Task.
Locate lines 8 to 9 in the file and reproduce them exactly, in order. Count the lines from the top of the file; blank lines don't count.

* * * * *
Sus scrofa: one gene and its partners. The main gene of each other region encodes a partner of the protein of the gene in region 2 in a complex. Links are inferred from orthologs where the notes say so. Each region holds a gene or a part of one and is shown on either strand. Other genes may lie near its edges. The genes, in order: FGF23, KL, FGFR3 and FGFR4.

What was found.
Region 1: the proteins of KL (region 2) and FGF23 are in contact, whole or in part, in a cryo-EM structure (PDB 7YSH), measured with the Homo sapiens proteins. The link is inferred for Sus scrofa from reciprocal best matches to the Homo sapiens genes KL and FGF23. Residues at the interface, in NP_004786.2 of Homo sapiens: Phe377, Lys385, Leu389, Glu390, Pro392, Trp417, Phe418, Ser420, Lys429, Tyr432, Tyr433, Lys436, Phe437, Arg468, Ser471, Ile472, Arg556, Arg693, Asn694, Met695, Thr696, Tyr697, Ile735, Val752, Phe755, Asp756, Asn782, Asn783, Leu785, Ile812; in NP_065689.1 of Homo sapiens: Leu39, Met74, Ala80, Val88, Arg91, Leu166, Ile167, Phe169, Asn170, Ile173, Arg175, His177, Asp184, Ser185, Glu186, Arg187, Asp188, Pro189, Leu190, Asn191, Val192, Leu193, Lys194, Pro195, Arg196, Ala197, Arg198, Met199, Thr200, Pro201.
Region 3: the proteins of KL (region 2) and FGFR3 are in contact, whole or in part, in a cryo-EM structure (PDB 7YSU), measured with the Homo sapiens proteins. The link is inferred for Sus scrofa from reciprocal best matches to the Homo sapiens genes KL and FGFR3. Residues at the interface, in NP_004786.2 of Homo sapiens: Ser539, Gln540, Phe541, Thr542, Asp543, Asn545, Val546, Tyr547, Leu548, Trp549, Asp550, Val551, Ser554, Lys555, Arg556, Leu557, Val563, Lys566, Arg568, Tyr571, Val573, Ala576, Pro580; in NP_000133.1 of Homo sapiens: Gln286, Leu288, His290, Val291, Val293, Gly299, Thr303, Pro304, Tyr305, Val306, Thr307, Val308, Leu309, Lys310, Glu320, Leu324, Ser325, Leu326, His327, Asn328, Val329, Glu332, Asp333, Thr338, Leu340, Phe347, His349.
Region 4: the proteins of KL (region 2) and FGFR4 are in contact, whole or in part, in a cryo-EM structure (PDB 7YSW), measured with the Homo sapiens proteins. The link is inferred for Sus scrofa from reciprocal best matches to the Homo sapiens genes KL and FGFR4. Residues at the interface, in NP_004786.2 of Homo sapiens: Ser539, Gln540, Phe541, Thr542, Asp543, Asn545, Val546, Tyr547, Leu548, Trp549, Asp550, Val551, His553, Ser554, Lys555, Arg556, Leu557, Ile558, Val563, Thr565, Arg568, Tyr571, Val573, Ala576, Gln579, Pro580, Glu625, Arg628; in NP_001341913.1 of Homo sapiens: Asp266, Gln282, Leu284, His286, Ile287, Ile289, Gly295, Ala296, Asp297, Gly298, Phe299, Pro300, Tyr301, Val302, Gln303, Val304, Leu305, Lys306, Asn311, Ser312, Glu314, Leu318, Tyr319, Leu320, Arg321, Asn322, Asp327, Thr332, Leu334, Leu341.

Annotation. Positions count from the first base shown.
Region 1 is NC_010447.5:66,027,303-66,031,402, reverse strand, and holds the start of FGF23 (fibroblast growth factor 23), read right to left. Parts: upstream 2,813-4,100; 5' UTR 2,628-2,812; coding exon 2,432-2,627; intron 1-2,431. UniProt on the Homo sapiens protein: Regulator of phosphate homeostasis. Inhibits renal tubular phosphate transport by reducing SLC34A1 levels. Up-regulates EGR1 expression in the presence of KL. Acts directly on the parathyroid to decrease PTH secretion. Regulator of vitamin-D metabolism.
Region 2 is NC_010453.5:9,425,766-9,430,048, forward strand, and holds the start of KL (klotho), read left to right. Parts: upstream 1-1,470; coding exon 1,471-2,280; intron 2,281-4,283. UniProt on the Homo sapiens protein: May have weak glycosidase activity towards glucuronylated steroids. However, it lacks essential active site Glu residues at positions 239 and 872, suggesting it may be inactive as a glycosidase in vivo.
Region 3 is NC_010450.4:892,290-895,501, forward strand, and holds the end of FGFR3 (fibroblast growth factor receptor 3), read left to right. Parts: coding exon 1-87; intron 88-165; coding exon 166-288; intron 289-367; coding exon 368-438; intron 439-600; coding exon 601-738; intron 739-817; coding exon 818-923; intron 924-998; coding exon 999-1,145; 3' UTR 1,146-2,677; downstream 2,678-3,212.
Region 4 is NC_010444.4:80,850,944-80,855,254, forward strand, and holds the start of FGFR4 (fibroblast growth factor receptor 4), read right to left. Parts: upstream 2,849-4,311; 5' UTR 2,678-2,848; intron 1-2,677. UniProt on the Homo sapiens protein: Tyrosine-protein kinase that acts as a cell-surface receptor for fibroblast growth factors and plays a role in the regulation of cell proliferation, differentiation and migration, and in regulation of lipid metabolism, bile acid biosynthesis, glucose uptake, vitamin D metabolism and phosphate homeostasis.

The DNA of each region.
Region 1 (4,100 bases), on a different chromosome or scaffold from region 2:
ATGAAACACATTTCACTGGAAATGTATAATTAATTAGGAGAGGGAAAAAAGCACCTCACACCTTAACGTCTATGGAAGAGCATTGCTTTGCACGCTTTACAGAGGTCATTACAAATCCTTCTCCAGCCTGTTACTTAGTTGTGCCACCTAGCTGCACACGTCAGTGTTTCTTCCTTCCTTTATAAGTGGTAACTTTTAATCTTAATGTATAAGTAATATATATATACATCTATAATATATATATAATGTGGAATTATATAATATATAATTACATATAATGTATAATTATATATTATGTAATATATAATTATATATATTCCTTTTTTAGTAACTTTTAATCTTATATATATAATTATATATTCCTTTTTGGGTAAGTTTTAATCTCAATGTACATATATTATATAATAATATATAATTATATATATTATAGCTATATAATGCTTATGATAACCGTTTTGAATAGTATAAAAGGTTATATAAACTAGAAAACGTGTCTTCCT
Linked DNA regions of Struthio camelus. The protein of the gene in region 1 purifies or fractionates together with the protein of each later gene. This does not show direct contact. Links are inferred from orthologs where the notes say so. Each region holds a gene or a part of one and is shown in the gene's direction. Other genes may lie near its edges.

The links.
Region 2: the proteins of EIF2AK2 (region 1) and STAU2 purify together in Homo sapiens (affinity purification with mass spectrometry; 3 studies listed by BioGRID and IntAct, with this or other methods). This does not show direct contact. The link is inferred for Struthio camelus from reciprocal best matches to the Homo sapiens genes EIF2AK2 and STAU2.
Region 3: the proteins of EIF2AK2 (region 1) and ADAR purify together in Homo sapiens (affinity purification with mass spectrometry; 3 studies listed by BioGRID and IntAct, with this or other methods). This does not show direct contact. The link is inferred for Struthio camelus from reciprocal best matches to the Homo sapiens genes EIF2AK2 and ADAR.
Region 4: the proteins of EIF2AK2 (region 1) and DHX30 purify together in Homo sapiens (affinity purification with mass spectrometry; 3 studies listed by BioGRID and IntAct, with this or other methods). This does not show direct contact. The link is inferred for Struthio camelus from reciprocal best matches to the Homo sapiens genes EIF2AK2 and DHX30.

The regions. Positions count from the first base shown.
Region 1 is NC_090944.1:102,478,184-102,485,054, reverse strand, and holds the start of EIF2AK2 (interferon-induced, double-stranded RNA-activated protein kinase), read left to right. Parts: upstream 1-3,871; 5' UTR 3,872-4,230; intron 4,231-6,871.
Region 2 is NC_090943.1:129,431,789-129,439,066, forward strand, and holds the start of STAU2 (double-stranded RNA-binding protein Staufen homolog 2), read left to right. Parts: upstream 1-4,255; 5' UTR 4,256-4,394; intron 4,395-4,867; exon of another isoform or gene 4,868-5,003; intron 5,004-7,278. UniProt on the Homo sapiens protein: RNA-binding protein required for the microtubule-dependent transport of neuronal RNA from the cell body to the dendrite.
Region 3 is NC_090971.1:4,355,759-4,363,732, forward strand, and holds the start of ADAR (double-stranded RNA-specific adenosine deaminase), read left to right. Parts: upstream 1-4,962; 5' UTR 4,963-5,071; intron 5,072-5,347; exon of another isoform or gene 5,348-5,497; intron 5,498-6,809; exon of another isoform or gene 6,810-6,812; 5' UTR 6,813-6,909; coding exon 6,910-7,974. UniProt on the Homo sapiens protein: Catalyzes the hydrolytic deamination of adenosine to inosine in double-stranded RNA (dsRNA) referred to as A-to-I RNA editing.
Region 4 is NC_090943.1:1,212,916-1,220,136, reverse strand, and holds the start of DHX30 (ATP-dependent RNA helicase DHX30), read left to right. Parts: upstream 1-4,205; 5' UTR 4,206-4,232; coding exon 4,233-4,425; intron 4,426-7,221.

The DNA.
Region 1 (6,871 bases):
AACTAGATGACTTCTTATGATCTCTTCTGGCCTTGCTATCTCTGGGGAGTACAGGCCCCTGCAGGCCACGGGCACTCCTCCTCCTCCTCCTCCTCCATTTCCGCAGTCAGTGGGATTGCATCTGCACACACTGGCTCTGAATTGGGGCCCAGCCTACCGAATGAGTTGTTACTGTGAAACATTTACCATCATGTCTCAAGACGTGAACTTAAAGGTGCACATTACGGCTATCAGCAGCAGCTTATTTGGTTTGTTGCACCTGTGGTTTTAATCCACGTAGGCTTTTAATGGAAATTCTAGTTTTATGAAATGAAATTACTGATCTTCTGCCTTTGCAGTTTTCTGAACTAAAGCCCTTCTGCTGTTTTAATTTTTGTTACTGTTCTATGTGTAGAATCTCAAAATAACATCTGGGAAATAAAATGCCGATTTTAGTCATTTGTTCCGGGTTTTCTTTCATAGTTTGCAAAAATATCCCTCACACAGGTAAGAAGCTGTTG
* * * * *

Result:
Region 2 is NC_010453.5:9,425,766-9,430,048, forward strand, and holds the start of KL (klotho), read left to right. Parts: upstream 1-1,470; coding exon 1,471-2,280; intron 2,281-4,283. UniProt on the Homo sapiens protein: May have weak glycosidase activity towards glucuronylated steroids. However, it lacks essential active site Glu residues at positions 239 and 872, suggesting it may be inactive as a glycosidase in vivo.
Region 3 is NC_010450.4:892,290-895,501, forward strand, and holds the end of FGFR3 (fibroblast growth factor receptor 3), read left to right. Parts: coding exon 1-87; intron 88-165; coding exon 166-288; intron 289-367; coding exon 368-438; intron 439-600; coding exon 601-738; intron 739-817; coding exon 818-923; intron 924-998; coding exon 999-1,145; 3' UTR 1,146-2,677; downstream 2,678-3,212.